Tuesday, June 29, 2010

Crocodile deaths.

Our experiences watching crocodiles in the Kimberley while on our Extraordinary Taxi Ride reminded me about the sad situation we encountered in South Africa, up at Imbambala Wilderness Trails Camp situated in Loskop Dam Nature Reserve.
It's a beautiful part of South Africa, and Imbambala is a great place to game view, and I wrote about our rhino incident here- rhino incident

Prior to travelling to SA, I had been researching our trip and the Loskop Dam area on an online forum for SA National Parks. It's probably the best forum I have come across for the wealth of information on all sorts of wildlife, plants, and the whole range of traveller facilities available throughout all the National Parks in SA. Take a look here- SA Parks Forum . I really like the ambience of the forum, and the helpful and welcoming tone of all the members. There is a thread on whatever animal, insect or plant you could think of. It's a credit to the administrators and members alike. Well done!

I was briefly reading a thread regarding the deaths of crocodiles in the Olifants River system in Kruger Park and it had perked my interest - croc deaths so I read the full thread mentioning over 30 deaths, and followed the link -Media release on crocodile deaths.

Then thought very little about it until the day we were power boating across Loskop Dam towards our stay at Imbambala, late last July.Colin ,our host gave us an interesting run down on the reserve and the lake, then he mentioned that the Olifants River flowed through the dam.So I asked him about the croc deaths in the river further down in Kruger, and he was very aware of the problem.The fish in the dam are dying.In one bay he reckoned they pulled from the water 21 tons of dead rancid fish!Cause of the fish deaths is thought to be contaminated water because of mining run offs flowing into the upstream rivers. water report The report at that link is more specific as it cites changes in the phytoplankton "We think there may be a possible link between two phytoplankton species that we found in the lake, and which interact with the aquatic ecosystem foodweb". And that change may have been the result of mining run off upsetting water quality.Or it may be because new types of phytoplankton have been introduced and found conditions ideal for a bloom to occur.It is a popular recreational lake for boaties, and new organisms can be introduced on boats or their gear.Now in New Zealand we're facing an ecological disaster in our once pristine rivers and streams from Didymo,rock snot thought to have been introduced into the country in anglers gear, quite probably their felt soled boots.I've had a very strong interest in this , not just as a keen amateur biologist but from the perspective of my trade as a custom shoemaker.I am often asked to remove the felt soles from expensive wading boots and replace with a non-slip rubber sole.Felt soles have been banned to try and limit the spread of the spores further.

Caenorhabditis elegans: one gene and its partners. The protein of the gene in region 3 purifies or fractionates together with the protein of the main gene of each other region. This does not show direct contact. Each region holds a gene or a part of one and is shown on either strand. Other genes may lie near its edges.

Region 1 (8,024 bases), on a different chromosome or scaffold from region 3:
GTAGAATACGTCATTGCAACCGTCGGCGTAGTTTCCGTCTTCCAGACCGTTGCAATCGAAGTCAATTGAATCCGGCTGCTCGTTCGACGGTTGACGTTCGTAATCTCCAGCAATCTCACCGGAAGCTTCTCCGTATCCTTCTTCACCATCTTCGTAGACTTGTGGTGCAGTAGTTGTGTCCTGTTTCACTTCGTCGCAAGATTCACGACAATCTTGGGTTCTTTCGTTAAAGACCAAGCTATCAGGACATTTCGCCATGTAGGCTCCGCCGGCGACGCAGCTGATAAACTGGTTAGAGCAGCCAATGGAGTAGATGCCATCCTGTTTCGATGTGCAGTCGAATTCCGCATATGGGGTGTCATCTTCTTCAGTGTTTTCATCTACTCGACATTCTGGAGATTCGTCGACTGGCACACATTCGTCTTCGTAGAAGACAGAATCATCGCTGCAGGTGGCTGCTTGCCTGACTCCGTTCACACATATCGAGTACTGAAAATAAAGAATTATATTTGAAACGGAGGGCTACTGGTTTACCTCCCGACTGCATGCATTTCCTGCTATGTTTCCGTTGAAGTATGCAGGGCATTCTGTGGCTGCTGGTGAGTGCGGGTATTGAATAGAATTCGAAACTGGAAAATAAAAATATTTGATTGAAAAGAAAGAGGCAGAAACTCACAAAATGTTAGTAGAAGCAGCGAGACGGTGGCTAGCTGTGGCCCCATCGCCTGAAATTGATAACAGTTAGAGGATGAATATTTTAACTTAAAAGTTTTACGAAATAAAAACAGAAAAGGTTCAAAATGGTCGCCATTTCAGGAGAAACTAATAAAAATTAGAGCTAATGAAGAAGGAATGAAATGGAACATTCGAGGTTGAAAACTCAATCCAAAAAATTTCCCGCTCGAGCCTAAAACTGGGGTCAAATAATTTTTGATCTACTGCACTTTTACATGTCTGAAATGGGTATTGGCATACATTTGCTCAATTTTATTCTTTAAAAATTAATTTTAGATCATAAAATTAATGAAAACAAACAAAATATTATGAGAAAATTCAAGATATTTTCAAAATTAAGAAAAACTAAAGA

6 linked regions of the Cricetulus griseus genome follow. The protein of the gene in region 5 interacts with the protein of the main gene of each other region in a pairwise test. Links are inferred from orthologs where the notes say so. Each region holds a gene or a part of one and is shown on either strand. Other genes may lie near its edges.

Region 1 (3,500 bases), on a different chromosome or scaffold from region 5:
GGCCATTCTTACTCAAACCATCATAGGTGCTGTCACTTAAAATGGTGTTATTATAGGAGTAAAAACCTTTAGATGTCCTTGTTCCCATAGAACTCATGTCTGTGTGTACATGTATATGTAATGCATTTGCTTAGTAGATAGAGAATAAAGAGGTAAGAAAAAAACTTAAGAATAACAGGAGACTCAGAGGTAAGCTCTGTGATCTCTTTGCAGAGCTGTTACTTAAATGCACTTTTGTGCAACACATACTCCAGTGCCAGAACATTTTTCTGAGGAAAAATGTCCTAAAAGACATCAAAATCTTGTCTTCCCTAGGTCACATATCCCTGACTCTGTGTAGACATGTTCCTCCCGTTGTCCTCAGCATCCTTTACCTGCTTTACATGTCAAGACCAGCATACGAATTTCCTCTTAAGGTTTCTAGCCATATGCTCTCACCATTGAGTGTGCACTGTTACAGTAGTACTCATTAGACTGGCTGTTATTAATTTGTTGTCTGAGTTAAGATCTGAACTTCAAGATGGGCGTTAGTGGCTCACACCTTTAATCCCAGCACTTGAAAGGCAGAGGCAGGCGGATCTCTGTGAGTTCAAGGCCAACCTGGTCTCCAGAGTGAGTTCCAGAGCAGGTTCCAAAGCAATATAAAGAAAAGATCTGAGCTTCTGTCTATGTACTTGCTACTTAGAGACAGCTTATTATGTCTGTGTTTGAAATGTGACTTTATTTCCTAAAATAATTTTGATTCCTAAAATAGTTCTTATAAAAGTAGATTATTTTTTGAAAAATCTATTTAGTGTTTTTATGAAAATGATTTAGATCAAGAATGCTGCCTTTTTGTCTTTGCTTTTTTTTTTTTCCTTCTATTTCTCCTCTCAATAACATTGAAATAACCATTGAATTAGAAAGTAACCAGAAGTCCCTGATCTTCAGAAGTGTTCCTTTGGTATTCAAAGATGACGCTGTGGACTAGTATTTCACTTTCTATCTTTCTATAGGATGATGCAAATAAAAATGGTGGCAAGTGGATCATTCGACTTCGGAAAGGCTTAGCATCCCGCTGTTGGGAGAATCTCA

But back to crocodiles.It is thought the deaths of crocs is because they feast on the dead and often rancid fish, and this then causes pansteatitis in them, causing their fatty tissue to harden to a degree where a crocs mobility is so affected they can no longer move to catch prey and they starve to death.Crocodylus niloticus  or  nile crocodile doesn't stand much of a chance.
And nor does the associated river systems reaching right across Kruger National Park, South Africa's greatest wildlife treasure.It needs concerted action here to stop this ecological disaster getting worse.

An epilogue to this post concerns this photo nearby of two crocodiles.I couldn't find the Nile croc photo we took down towards St Lucia in South Africa, so many to go through , so I posted this photo of two Siamese Crocodiles we photographed in a cage while travelling in Cambodia, Jan 2007.
Read here. Critically endangered Siamese Crocodiles
Read about the virtual elimination of this species from the wild in SouthEast Asia.Sadly hunted to near extinction for it's skin which is of the softest of all the crocs.Sure, 1,000's exist in croc farms, often in appalling conditions and killed and skinned inhumanely.All for the sake of fashion.I suggest the only redeeming feature of croc farms is that at the very least they have kept the Siamese Crocodile  from absolute extnction.And the loss of any one animal species is sad for our biodiversity.
So all you out there wearing real croc shoes, and carrying a real croc skin purse, look what you're doing to this world!
Oops, found our Nile Croc photo....
And just a point, we weren't silly enough to get up close to that croc!He's faster than we are.It's just the camera angle makes it look close.You gotta keep your distance, as they can cover ground so quickly.No way was I going any closer as my wife can run faster than me!



Leng | Globe Nomads said...

This just go to show how delicate our ecosystem is. Mess up 1 variable among thousands in the equation and the effect can be very pronounced.

normana53 said...

I found your blog through your post on the Sanparks forum. Your photo reminds me of the photos I took at St. Lucia of fishermen at the waters edge with large Crocs laying nearby. I hope that the SA government is abel to sort out the Croc death problem satisfactorily.

Jim said...

Thanks Normana,
I'm hoping to find updates to the situation.Africa Geographic commented that they are concerned with the situation also and may research it for an article in that mag.